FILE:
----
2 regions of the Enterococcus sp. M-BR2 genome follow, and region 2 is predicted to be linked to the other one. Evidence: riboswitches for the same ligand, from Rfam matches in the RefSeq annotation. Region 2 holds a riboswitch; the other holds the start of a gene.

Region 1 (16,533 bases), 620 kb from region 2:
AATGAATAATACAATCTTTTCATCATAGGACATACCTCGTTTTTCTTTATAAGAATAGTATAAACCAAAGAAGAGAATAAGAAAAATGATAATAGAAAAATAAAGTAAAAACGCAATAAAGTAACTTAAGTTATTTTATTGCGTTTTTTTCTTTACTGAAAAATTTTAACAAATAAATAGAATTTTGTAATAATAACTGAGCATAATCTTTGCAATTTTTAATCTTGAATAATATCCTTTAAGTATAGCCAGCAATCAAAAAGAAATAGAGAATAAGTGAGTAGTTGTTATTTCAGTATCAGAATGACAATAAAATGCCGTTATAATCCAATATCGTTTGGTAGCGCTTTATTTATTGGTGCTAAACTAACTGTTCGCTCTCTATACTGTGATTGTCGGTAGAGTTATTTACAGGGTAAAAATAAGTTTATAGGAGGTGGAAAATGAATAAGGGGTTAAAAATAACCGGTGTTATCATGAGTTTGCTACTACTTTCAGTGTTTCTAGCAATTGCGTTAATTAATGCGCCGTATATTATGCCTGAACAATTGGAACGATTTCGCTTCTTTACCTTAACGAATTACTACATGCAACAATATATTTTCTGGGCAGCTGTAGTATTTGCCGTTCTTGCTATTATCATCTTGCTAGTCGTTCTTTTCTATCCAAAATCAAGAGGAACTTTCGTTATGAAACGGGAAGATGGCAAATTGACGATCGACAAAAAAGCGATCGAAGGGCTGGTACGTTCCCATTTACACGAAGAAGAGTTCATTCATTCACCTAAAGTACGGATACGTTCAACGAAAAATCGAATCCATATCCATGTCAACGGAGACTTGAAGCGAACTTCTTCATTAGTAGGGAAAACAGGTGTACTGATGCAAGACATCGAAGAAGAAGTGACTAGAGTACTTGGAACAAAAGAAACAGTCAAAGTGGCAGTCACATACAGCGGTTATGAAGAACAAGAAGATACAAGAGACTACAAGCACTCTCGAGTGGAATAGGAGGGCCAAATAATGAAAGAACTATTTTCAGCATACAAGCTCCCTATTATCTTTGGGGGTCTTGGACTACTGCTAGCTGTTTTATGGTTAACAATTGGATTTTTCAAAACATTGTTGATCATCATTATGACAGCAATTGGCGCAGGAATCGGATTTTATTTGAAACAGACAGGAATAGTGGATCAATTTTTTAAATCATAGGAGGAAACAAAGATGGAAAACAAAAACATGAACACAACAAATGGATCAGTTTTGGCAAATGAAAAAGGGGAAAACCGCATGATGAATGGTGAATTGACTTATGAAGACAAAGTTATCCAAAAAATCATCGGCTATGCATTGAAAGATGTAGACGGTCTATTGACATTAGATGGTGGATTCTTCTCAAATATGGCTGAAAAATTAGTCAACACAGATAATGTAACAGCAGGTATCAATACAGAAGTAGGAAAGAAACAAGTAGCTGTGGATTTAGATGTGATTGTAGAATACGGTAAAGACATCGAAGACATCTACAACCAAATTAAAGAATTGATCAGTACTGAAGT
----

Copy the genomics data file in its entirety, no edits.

2 regions of the Enterococcus sp. M-BR2 genome follow, and region 2 is predicted to be linked to the other one. Evidence: riboswitches for the same ligand, from Rfam matches in the RefSeq annotation. Region 2 holds a riboswitch; the other holds the start of a gene.

Region 1 (16,533 bases), 620 kb from region 2:
AATGAATAATACAATCTTTTCATCATAGGACATACCTCGTTTTTCTTTATAAGAATAGTATAAACCAAAGAAGAGAATAAGAAAAATGATAATAGAAAAATAAAGTAAAAACGCAATAAAGTAACTTAAGTTATTTTATTGCGTTTTTTTCTTTACTGAAAAATTTTAACAAATAAATAGAATTTTGTAATAATAACTGAGCATAATCTTTGCAATTTTTAATCTTGAATAATATCCTTTAAGTATAGCCAGCAATCAAAAAGAAATAGAGAATAAGTGAGTAGTTGTTATTTCAGTATCAGAATGACAATAAAATGCCGTTATAATCCAATATCGTTTGGTAGCGCTTTATTTATTGGTGCTAAACTAACTGTTCGCTCTCTATACTGTGATTGTCGGTAGAGTTATTTACAGGGTAAAAATAAGTTTATAGGAGGTGGAAAATGAATAAGGGGTTAAAAATAACCGGTGTTATCATGAGTTTGCTACTACTTTCAGTGTTTCTAGCAATTGCGTTAATTAATGCGCCGTATATTATGCCTGAACAATTGGAACGATTTCGCTTCTTTACCTTAACGAATTACTACATGCAACAATATATTTTCTGGGCAGCTGTAGTATTTGCCGTTCTTGCTATTATCATCTTGCTAGTCGTTCTTTTCTATCCAAAATCAAGAGGAACTTTCGTTATGAAACGGGAAGATGGCAAATTGACGATCGACAAAAAAGCGATCGAAGGGCTGGTACGTTCCCATTTACACGAAGAAGAGTTCATTCATTCACCTAAAGTACGGATACGTTCAACGAAAAATCGAATCCATATCCATGTCAACGGAGACTTGAAGCGAACTTCTTCATTAGTAGGGAAAACAGGTGTACTGATGCAAGACATCGAAGAAGAAGTGACTAGAGTACTTGGAACAAAAGAAACAGTCAAAGTGGCAGTCACATACAGCGGTTATGAAGAACAAGAAGATACAAGAGACTACAAGCACTCTCGAGTGGAATAGGAGGGCCAAATAATGAAAGAACTATTTTCAGCATACAAGCTCCCTATTATCTTTGGGGGTCTTGGACTACTGCTAGCTGTTTTATGGTTAACAATTGGATTTTTCAAAACATTGTTGATCATCATTATGACAGCAATTGGCGCAGGAATCGGATTTTATTTGAAACAGACAGGAATAGTGGATCAATTTTTTAAATCATAGGAGGAAACAAAGATGGAAAACAAAAACATGAACACAACAAATGGATCAGTTTTGGCAAATGAAAAAGGGGAAAACCGCATGATGAATGGTGAATTGACTTATGAAGACAAAGTTATCCAAAAAATCATCGGCTATGCATTGAAAGATGTAGACGGTCTATTGACATTAGATGGTGGATTCTTCTCAAATATGGCTGAAAAATTAGTCAACACAGATAATGTAACAGCAGGTATCAATACAGAAGTAGGAAAGAAACAAGTAGCTGTGGATTTAGATGTGATTGTAGAATACGGTAAAGACATCGAAGACATCTACAACCAAATTAAAGAATTGATCAGTACTGAAGT